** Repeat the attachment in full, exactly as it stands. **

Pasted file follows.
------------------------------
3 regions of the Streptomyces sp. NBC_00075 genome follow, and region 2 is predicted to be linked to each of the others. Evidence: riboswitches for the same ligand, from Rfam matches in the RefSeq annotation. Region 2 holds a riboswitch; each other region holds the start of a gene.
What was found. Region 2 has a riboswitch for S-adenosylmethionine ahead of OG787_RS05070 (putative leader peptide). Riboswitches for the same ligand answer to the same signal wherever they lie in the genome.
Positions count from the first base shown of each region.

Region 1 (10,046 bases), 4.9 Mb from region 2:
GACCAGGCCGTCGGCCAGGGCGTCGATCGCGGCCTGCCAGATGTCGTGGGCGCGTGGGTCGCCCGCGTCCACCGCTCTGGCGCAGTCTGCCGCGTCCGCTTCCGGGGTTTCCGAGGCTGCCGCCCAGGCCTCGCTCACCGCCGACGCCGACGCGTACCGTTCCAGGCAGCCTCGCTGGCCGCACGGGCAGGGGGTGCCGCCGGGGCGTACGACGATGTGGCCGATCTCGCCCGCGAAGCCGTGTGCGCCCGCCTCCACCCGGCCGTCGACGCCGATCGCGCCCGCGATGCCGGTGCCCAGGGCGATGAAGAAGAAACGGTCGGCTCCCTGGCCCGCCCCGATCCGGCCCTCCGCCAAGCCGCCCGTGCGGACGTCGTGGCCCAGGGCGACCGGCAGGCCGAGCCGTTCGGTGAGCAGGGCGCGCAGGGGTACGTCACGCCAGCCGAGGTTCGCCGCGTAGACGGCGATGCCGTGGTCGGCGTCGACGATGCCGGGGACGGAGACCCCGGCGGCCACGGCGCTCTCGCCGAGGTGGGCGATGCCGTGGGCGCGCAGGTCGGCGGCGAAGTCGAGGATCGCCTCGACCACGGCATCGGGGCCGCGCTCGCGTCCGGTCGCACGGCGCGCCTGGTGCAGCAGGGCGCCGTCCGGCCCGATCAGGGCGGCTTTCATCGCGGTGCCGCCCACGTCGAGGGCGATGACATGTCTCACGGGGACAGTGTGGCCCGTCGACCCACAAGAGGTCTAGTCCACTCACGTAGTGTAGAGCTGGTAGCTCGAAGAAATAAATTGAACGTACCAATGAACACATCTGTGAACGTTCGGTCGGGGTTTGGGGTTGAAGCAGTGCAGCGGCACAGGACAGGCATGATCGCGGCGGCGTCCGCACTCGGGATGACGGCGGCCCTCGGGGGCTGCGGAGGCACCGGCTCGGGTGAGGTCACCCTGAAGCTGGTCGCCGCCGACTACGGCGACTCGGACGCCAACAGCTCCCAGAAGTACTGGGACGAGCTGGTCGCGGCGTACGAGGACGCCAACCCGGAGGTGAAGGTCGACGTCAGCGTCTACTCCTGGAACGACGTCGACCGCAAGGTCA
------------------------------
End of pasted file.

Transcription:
3 regions of the Streptomyces sp. NBC_00075 genome follow, and region 2 is predicted to be linked to each of the others. Evidence: riboswitches for the same ligand, from Rfam matches in the RefSeq annotation. Region 2 holds a riboswitch; each other region holds the start of a gene.
What was found. Region 2 has a riboswitch for S-adenosylmethionine ahead of OG787_RS05070 (putative leader peptide). Riboswitches for the same ligand answer to the same signal wherever they lie in the genome.
Positions count from the first base shown of each region.

Region 1 (10,046 bases), 4.9 Mb from region 2:
GACCAGGCCGTCGGCCAGGGCGTCGATCGCGGCCTGCCAGATGTCGTGGGCGCGTGGGTCGCCCGCGTCCACCGCTCTGGCGCAGTCTGCCGCGTCCGCTTCCGGGGTTTCCGAGGCTGCCGCCCAGGCCTCGCTCACCGCCGACGCCGACGCGTACCGTTCCAGGCAGCCTCGCTGGCCGCACGGGCAGGGGGTGCCGCCGGGGCGTACGACGATGTGGCCGATCTCGCCCGCGAAGCCGTGTGCGCCCGCCTCCACCCGGCCGTCGACGCCGATCGCGCCCGCGATGCCGGTGCCCAGGGCGATGAAGAAGAAACGGTCGGCTCCCTGGCCCGCCCCGATCCGGCCCTCCGCCAAGCCGCCCGTGCGGACGTCGTGGCCCAGGGCGACCGGCAGGCCGAGCCGTTCGGTGAGCAGGGCGCGCAGGGGTACGTCACGCCAGCCGAGGTTCGCCGCGTAGACGGCGATGCCGTGGTCGGCGTCGACGATGCCGGGGACGGAGACCCCGGCGGCCACGGCGCTCTCGCCGAGGTGGGCGATGCCGTGGGCGCGCAGGTCGGCGGCGAAGTCGAGGATCGCCTCGACCACGGCATCGGGGCCGCGCTCGCGTCCGGTCGCACGGCGCGCCTGGTGCAGCAGGGCGCCGTCCGGCCCGATCAGGGCGGCTTTCATCGCGGTGCCGCCCACGTCGAGGGCGATGACATGTCTCACGGGGACAGTGTGGCCCGTCGACCCACAAGAGGTCTAGTCCACTCACGTAGTGTAGAGCTGGTAGCTCGAAGAAATAAATTGAACGTACCAATGAACACATCTGTGAACGTTCGGTCGGGGTTTGGGGTTGAAGCAGTGCAGCGGCACAGGACAGGCATGATCGCGGCGGCGTCCGCACTCGGGATGACGGCGGCCCTCGGGGGCTGCGGAGGCACCGGCTCGGGTGAGGTCACCCTGAAGCTGGTCGCCGCCGACTACGGCGACTCGGACGCCAACAGCTCCCAGAAGTACTGGGACGAGCTGGTCGCGGCGTACGAGGACGCCAACCCGGAGGTGAAGGTCGACGTCAGCGTCTACTCCTGGAACGACGTCGACCGCAAGGTCA